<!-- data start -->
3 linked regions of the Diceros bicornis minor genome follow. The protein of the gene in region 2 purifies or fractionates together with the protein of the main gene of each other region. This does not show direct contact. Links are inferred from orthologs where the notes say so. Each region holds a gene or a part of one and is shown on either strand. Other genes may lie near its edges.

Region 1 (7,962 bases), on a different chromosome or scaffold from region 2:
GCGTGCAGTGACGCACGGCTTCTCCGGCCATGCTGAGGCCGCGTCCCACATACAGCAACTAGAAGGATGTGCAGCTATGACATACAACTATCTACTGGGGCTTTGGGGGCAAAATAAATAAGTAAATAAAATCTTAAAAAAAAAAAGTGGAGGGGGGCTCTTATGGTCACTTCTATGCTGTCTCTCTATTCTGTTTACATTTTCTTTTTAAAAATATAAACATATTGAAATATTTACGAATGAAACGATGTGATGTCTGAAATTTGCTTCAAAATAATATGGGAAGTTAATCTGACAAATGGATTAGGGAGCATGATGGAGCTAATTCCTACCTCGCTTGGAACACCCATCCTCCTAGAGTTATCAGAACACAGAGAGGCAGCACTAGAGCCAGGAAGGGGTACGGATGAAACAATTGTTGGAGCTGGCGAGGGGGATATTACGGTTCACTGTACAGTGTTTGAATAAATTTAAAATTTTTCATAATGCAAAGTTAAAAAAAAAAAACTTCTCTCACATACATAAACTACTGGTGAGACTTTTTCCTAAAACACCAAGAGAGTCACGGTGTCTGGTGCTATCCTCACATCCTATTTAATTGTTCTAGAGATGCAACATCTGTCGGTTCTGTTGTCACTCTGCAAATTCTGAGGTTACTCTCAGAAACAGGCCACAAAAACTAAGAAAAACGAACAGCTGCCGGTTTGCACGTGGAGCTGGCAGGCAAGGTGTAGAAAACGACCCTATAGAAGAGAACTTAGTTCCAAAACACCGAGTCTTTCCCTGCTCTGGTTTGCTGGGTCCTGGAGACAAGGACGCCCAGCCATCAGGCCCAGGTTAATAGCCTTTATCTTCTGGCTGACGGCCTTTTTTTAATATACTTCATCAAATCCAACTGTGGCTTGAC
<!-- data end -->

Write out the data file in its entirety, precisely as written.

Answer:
3 linked regions of the Diceros bicornis minor genome follow. The protein of the gene in region 2 purifies or fractionates together with the protein of the main gene of each other region. This does not show direct contact. Links are inferred from orthologs where the notes say so. Each region holds a gene or a part of one and is shown on either strand. Other genes may lie near its edges.

Region 1 (7,962 bases), on a different chromosome or scaffold from region 2:
GCGTGCAGTGACGCACGGCTTCTCCGGCCATGCTGAGGCCGCGTCCCACATACAGCAACTAGAAGGATGTGCAGCTATGACATACAACTATCTACTGGGGCTTTGGGGGCAAAATAAATAAGTAAATAAAATCTTAAAAAAAAAAAGTGGAGGGGGGCTCTTATGGTCACTTCTATGCTGTCTCTCTATTCTGTTTACATTTTCTTTTTAAAAATATAAACATATTGAAATATTTACGAATGAAACGATGTGATGTCTGAAATTTGCTTCAAAATAATATGGGAAGTTAATCTGACAAATGGATTAGGGAGCATGATGGAGCTAATTCCTACCTCGCTTGGAACACCCATCCTCCTAGAGTTATCAGAACACAGAGAGGCAGCACTAGAGCCAGGAAGGGGTACGGATGAAACAATTGTTGGAGCTGGCGAGGGGGATATTACGGTTCACTGTACAGTGTTTGAATAAATTTAAAATTTTTCATAATGCAAAGTTAAAAAAAAAAAACTTCTCTCACATACATAAACTACTGGTGAGACTTTTTCCTAAAACACCAAGAGAGTCACGGTGTCTGGTGCTATCCTCACATCCTATTTAATTGTTCTAGAGATGCAACATCTGTCGGTTCTGTTGTCACTCTGCAAATTCTGAGGTTACTCTCAGAAACAGGCCACAAAAACTAAGAAAAACGAACAGCTGCCGGTTTGCACGTGGAGCTGGCAGGCAAGGTGTAGAAAACGACCCTATAGAAGAGAACTTAGTTCCAAAACACCGAGTCTTTCCCTGCTCTGGTTTGCTGGGTCCTGGAGACAAGGACGCCCAGCCATCAGGCCCAGGTTAATAGCCTTTATCTTCTGGCTGACGGCCTTTTTTTAATATACTTCATCAAATCCAACTGTGGCTTGAC